Written by Megan Abbott, narrated by Lauren Fortgang – Known for her hardboiled and noir stories, Megan Abbott’s latest novel – reviewed here as an audiobook – captures a darker side of sporting competition to co-incide with the Rio 2016 Summer Olympics. America’s queen of noir has written a psychological thriller about the depth of the sacrifices a family will make to produce an elite gymnast.
You Will Know Me is told almost entirely from the point of view of gymnast Devon Knox’s mother, Katie. Devon is 13 and seems to be on a straight path to athletic accomplishment. Katie and her husband Eric have taken a second mortgage to support her training, the competition fees, and the $200 leotards. The parents of girls at the club pitch in to make expensive upgrades to the practice gym, and Coach Teddy Belfour brings in his niece Hailey to help with the younger gymnasts.
Devon’s training takes over the lives of her entire family. Her studious younger brother Drew seems willing to put his childhood on permanent hold so that evenings and weekends can be spent at Devon’s practice sessions, attending her competitions, and participating in fundraisers. As Katie says, “When you have an extraordinary child, you’ll do anything for her.”
Abbott well describes how all-consuming serious participation in any sport (or music, or dance) can become. She convincingly portrays the feel of the gym, its gestalt, its sounds and smells, the chalk-dust thickness to the air. When Devon practices, you are there with her, you feel the thumping on the mats and apparatus, and the adrenaline rush Katie experiences. You understand the sacrifices.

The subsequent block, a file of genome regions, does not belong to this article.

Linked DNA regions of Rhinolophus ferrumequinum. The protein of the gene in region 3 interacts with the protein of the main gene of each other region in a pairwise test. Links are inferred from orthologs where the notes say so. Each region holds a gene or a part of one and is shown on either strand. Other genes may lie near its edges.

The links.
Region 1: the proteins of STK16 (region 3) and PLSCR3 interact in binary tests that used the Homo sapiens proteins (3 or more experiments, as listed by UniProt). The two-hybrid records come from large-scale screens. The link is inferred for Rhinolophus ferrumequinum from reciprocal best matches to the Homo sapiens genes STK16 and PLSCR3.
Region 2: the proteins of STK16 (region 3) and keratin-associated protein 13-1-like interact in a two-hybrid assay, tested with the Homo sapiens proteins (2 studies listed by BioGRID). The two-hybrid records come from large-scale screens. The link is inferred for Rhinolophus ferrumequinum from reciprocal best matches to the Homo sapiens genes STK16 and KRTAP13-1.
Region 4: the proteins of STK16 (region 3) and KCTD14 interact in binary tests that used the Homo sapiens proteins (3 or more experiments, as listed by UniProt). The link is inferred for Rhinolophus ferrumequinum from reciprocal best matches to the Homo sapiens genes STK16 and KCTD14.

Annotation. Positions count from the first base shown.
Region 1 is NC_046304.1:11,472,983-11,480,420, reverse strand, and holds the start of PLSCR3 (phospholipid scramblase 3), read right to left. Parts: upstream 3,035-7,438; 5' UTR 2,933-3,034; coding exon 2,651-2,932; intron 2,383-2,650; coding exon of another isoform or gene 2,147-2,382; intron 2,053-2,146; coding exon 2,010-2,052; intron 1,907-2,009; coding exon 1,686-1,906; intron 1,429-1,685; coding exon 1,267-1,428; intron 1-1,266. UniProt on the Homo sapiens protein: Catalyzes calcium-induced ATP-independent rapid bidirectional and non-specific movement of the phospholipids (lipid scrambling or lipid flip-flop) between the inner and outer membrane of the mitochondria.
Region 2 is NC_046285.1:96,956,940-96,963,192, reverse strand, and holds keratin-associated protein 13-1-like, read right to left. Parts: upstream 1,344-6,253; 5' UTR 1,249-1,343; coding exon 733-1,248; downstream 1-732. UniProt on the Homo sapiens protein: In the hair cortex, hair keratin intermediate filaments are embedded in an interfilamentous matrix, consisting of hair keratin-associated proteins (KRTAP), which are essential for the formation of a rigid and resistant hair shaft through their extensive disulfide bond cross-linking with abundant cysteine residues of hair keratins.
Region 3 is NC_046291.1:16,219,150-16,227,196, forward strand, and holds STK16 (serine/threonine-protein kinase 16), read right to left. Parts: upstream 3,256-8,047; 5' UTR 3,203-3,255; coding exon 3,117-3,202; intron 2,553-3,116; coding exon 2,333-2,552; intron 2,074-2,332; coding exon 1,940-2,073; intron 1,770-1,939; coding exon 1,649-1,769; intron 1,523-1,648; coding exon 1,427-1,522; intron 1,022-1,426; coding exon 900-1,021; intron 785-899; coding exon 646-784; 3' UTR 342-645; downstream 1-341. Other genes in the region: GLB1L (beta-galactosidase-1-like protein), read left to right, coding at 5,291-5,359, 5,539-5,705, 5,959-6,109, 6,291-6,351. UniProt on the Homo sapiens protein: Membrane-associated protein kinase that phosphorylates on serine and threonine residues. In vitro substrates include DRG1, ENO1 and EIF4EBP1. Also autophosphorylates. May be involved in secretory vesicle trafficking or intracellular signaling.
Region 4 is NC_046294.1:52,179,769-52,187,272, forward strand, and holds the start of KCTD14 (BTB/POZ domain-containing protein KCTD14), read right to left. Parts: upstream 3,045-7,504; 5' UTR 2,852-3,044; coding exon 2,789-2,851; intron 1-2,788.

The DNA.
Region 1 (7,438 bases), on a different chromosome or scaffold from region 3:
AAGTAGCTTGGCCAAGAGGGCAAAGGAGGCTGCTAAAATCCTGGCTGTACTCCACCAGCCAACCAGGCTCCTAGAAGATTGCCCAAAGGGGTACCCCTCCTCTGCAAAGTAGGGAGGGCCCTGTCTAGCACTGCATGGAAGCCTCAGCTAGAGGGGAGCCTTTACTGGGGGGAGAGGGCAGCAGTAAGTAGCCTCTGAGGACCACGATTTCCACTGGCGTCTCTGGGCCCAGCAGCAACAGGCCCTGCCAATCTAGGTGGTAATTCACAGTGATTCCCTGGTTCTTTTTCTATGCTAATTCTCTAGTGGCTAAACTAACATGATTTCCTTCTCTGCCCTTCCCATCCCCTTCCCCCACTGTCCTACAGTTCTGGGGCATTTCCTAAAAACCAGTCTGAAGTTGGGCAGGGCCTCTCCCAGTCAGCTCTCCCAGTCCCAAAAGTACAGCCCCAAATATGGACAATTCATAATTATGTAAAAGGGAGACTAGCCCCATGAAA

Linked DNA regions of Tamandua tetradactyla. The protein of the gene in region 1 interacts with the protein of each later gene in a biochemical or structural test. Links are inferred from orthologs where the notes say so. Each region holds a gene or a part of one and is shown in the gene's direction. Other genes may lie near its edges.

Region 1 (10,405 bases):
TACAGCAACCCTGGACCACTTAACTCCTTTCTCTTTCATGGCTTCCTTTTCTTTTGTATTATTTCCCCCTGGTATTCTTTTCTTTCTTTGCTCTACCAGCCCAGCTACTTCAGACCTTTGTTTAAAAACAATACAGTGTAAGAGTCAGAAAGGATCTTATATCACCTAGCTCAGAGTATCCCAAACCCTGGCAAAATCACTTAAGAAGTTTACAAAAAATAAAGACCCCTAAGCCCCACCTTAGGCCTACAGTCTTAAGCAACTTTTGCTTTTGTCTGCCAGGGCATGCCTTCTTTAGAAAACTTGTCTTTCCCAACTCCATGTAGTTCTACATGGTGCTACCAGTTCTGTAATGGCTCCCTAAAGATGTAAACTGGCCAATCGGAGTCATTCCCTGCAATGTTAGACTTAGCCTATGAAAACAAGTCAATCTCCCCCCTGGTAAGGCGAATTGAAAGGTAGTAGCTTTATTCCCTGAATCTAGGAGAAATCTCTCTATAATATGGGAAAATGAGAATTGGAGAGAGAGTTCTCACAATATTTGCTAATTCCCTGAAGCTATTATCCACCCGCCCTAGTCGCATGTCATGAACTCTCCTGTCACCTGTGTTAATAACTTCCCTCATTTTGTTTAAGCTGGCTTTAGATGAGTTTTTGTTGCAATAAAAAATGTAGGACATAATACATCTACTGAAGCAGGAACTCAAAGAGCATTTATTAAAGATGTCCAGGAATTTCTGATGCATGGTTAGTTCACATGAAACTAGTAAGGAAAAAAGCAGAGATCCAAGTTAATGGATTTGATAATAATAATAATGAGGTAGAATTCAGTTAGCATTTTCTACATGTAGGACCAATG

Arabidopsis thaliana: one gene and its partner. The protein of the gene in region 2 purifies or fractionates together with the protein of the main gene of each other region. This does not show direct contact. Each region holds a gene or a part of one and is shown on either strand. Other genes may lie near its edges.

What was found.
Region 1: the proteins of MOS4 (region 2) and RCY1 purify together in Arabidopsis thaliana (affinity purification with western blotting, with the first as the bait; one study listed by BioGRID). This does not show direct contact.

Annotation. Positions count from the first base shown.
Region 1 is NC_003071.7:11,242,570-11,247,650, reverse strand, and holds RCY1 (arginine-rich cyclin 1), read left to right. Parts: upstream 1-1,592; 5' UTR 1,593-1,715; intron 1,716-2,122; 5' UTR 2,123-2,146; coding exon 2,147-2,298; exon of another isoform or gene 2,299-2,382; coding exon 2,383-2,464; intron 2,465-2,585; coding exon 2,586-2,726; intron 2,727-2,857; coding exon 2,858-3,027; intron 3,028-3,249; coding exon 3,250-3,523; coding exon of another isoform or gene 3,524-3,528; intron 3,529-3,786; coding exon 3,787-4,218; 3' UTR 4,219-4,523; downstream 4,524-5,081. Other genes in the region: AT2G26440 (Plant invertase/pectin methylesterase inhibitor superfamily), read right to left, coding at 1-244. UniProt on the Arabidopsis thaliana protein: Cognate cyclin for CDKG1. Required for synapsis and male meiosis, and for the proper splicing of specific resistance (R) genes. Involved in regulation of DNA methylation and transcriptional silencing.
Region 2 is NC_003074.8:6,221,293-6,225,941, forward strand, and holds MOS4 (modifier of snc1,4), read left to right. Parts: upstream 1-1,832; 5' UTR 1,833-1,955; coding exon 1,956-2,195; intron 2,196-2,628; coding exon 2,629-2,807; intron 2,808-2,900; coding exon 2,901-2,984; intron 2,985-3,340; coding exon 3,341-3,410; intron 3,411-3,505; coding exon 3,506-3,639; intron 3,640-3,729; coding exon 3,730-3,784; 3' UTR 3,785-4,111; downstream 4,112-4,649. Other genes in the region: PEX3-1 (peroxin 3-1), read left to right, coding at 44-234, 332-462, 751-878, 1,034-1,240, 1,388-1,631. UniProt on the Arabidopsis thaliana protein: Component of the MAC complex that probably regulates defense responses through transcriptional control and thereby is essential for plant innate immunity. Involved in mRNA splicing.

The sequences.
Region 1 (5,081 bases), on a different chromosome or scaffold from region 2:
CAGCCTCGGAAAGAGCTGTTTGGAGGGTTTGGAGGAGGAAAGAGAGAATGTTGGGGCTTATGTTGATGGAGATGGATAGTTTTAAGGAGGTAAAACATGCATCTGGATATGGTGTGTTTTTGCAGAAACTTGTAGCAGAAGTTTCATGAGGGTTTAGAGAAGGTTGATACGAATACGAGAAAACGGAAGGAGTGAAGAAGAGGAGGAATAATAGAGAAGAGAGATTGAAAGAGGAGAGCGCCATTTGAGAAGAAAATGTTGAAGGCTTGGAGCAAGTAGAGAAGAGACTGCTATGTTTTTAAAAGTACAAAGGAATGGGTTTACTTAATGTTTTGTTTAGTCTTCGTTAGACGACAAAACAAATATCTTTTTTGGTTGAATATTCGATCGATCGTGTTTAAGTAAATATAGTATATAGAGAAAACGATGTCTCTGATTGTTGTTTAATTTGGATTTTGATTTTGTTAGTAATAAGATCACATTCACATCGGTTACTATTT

For the Knox family, the extent of those sacrifices becomes clear only after Hailey’s boyfriend Ryan Beck arrives on the scene – a handsome young man in a sea of pubescent girls and not-that-old moms. Ryan stirs this stewpot of emotions: girls trained to hold in their feelings, like diminutive adults; adults who flirt and snipe like adolescents. His presence, then his absence, tests them all when he’s killed in an unexplained hit-and-run accident.
Abbott also captures the obsessive concern over Devon’s body – its maturing (or lack thereof), injuries past and present, obsessive exercising, the attention to every meal. “Her body was their heart,” she writes.
What Katie doesn’t recognise is how much the family’s fixation is inhibiting their capacity to make moral choices. Abbott has divided the novel into parts, each introduced with a quote from Letters to a Young Gymnast, written by real-life former Olympic gymnast Nadia Comaneci. This is the epigram for section IV: “But I sometimes wonder, to this day, if courage is just another word for desperation.”
As the situation spins out of control, Katie lets go of her manners, telling other parents flat-out that their girls don’t have the talent. If Abbott weren’t so skillful in showing that Katie’s own psychological torment is causing her to behave this way, her outbursts would make her a bit of a monster.
The audiobook narrator Lauren Fortang skilfully helps build our sympathy for Katie too. She has recorded some 150 audiobooks and does an excellent job here, especially with the large number of teen girls. I especially admired her wispy Lacey Weaver, Devon’s teammate, whose voice is so light it seems about to float away, taking her with it. She gives brother Drew a lisp that never becomes cartoonish, but immediately distinguishes him from the girls.
The plot of the novel is not complicated, you see where it’s going, and you may feel Abbott milks it too long in a few places. Yet the real action is taking place in Katie’s head, and in the heads of the other family members as they reveal themselves to her. Abbott does a good job putting and keeping you close in. Drew, though seemingly the odd-man-out in this family, is not just essential to the plot but to the heart of the story.
Early in the book, Katie contemplates the striving girls and asks a prescient question, “What have we done to them?” Gymnastics, it seems, ages girls and keeps them young forever at the same time.
Megan Abbott’s Dare Me also dives in the world of adolescent girls, but from an entirely different angle.
CFL Rating: 5 Stars